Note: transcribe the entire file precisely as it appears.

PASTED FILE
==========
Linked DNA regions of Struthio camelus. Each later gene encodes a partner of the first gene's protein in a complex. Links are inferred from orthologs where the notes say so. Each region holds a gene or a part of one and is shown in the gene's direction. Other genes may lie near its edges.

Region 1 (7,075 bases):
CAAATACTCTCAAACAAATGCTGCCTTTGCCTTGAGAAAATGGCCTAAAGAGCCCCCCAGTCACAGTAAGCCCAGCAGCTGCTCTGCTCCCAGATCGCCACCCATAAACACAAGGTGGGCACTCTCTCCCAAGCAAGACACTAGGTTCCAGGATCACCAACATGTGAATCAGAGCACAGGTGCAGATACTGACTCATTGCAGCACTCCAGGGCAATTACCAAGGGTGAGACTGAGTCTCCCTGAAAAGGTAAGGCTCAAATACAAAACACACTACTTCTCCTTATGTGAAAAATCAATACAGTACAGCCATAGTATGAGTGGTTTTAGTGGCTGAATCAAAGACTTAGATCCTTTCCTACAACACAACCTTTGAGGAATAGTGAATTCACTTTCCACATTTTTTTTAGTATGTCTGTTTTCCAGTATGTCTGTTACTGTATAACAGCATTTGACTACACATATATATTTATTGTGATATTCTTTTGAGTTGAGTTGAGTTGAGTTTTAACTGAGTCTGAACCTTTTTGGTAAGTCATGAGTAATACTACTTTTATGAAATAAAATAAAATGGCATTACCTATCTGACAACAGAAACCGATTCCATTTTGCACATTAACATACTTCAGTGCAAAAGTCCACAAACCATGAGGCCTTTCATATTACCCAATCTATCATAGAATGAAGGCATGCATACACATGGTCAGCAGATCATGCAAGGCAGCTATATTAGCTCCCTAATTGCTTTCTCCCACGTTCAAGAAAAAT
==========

Linked DNA regions of Struthio camelus. Each later gene encodes a partner of the first gene's protein in a complex. Links are inferred from orthologs where the notes say so. Each region holds a gene or a part of one and is shown in the gene's direction. Other genes may lie near its edges.

Region 1 (7,075 bases):
CAAATACTCTCAAACAAATGCTGCCTTTGCCTTGAGAAAATGGCCTAAAGAGCCCCCCAGTCACAGTAAGCCCAGCAGCTGCTCTGCTCCCAGATCGCCACCCATAAACACAAGGTGGGCACTCTCTCCCAAGCAAGACACTAGGTTCCAGGATCACCAACATGTGAATCAGAGCACAGGTGCAGATACTGACTCATTGCAGCACTCCAGGGCAATTACCAAGGGTGAGACTGAGTCTCCCTGAAAAGGTAAGGCTCAAATACAAAACACACTACTTCTCCTTATGTGAAAAATCAATACAGTACAGCCATAGTATGAGTGGTTTTAGTGGCTGAATCAAAGACTTAGATCCTTTCCTACAACACAACCTTTGAGGAATAGTGAATTCACTTTCCACATTTTTTTTAGTATGTCTGTTTTCCAGTATGTCTGTTACTGTATAACAGCATTTGACTACACATATATATTTATTGTGATATTCTTTTGAGTTGAGTTGAGTTGAGTTTTAACTGAGTCTGAACCTTTTTGGTAAGTCATGAGTAATACTACTTTTATGAAATAAAATAAAATGGCATTACCTATCTGACAACAGAAACCGATTCCATTTTGCACATTAACATACTTCAGTGCAAAAGTCCACAAACCATGAGGCCTTTCATATTACCCAATCTATCATAGAATGAAGGCATGCATACACATGGTCAGCAGATCATGCAAGGCAGCTATATTAGCTCCCTAATTGCTTTCTCCCACGTTCAAGAAAAAT